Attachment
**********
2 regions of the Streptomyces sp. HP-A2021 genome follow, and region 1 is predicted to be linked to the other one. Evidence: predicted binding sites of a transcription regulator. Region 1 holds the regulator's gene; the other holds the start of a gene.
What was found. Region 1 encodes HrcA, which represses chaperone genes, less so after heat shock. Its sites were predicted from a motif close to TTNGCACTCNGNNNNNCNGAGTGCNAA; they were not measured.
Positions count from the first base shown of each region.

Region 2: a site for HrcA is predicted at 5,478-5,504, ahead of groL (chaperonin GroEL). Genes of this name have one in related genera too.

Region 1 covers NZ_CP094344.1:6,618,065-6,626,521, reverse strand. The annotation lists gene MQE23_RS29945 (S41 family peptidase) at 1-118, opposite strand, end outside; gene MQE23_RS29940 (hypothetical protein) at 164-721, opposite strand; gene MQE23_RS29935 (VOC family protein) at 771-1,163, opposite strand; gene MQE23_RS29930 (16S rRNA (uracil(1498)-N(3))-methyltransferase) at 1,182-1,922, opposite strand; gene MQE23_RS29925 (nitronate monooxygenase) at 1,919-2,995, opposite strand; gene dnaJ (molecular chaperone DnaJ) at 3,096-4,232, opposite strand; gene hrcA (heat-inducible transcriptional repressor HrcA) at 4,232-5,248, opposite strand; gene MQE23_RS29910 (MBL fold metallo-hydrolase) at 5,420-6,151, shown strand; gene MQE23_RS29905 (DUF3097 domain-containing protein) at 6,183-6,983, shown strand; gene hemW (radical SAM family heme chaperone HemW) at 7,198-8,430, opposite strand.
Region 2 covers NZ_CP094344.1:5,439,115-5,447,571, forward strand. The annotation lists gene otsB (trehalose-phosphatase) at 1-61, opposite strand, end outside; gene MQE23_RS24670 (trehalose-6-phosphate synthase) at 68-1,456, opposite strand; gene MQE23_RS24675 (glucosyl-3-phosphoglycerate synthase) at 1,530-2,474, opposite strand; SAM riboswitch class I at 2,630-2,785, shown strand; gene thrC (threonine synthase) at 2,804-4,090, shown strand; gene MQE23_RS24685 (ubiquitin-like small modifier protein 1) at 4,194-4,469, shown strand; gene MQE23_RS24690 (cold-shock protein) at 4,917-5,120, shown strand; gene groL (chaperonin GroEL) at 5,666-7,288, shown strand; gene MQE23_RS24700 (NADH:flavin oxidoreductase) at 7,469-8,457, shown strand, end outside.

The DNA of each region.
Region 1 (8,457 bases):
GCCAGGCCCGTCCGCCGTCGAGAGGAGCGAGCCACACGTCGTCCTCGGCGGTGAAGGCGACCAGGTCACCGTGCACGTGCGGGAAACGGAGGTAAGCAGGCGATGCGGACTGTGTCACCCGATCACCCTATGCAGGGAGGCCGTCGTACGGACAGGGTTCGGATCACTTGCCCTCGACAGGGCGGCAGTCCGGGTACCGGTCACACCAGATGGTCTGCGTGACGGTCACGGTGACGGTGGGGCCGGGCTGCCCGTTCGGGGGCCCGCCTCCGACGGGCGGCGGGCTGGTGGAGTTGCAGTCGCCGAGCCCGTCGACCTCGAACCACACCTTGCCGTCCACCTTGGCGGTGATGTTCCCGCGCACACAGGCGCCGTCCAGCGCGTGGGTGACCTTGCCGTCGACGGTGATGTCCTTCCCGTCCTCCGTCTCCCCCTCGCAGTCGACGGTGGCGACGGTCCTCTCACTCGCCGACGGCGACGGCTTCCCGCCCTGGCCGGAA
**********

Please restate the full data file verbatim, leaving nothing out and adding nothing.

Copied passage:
2 regions of the Streptomyces sp. HP-A2021 genome follow, and region 1 is predicted to be linked to the other one. Evidence: predicted binding sites of a transcription regulator. Region 1 holds the regulator's gene; the other holds the start of a gene.
What was found. Region 1 encodes HrcA, which represses chaperone genes, less so after heat shock. Its sites were predicted from a motif close to TTNGCACTCNGNNNNNCNGAGTGCNAA; they were not measured.
Positions count from the first base shown of each region.

Region 2: a site for HrcA is predicted at 5,478-5,504, ahead of groL (chaperonin GroEL). Genes of this name have one in related genera too.

Region 1 covers NZ_CP094344.1:6,618,065-6,626,521, reverse strand. The annotation lists gene MQE23_RS29945 (S41 family peptidase) at 1-118, opposite strand, end outside; gene MQE23_RS29940 (hypothetical protein) at 164-721, opposite strand; gene MQE23_RS29935 (VOC family protein) at 771-1,163, opposite strand; gene MQE23_RS29930 (16S rRNA (uracil(1498)-N(3))-methyltransferase) at 1,182-1,922, opposite strand; gene MQE23_RS29925 (nitronate monooxygenase) at 1,919-2,995, opposite strand; gene dnaJ (molecular chaperone DnaJ) at 3,096-4,232, opposite strand; gene hrcA (heat-inducible transcriptional repressor HrcA) at 4,232-5,248, opposite strand; gene MQE23_RS29910 (MBL fold metallo-hydrolase) at 5,420-6,151, shown strand; gene MQE23_RS29905 (DUF3097 domain-containing protein) at 6,183-6,983, shown strand; gene hemW (radical SAM family heme chaperone HemW) at 7,198-8,430, opposite strand.
Region 2 covers NZ_CP094344.1:5,439,115-5,447,571, forward strand. The annotation lists gene otsB (trehalose-phosphatase) at 1-61, opposite strand, end outside; gene MQE23_RS24670 (trehalose-6-phosphate synthase) at 68-1,456, opposite strand; gene MQE23_RS24675 (glucosyl-3-phosphoglycerate synthase) at 1,530-2,474, opposite strand; SAM riboswitch class I at 2,630-2,785, shown strand; gene thrC (threonine synthase) at 2,804-4,090, shown strand; gene MQE23_RS24685 (ubiquitin-like small modifier protein 1) at 4,194-4,469, shown strand; gene MQE23_RS24690 (cold-shock protein) at 4,917-5,120, shown strand; gene groL (chaperonin GroEL) at 5,666-7,288, shown strand; gene MQE23_RS24700 (NADH:flavin oxidoreductase) at 7,469-8,457, shown strand, end outside.

The DNA of each region.
Region 1 (8,457 bases):
GCCAGGCCCGTCCGCCGTCGAGAGGAGCGAGCCACACGTCGTCCTCGGCGGTGAAGGCGACCAGGTCACCGTGCACGTGCGGGAAACGGAGGTAAGCAGGCGATGCGGACTGTGTCACCCGATCACCCTATGCAGGGAGGCCGTCGTACGGACAGGGTTCGGATCACTTGCCCTCGACAGGGCGGCAGTCCGGGTACCGGTCACACCAGATGGTCTGCGTGACGGTCACGGTGACGGTGGGGCCGGGCTGCCCGTTCGGGGGCCCGCCTCCGACGGGCGGCGGGCTGGTGGAGTTGCAGTCGCCGAGCCCGTCGACCTCGAACCACACCTTGCCGTCCACCTTGGCGGTGATGTTCCCGCGCACACAGGCGCCGTCCAGCGCGTGGGTGACCTTGCCGTCGACGGTGATGTCCTTCCCGTCCTCCGTCTCCCCCTCGCAGTCGACGGTGGCGACGGTCCTCTCACTCGCCGACGGCGACGGCTTCCCGCCCTGGCCGGAA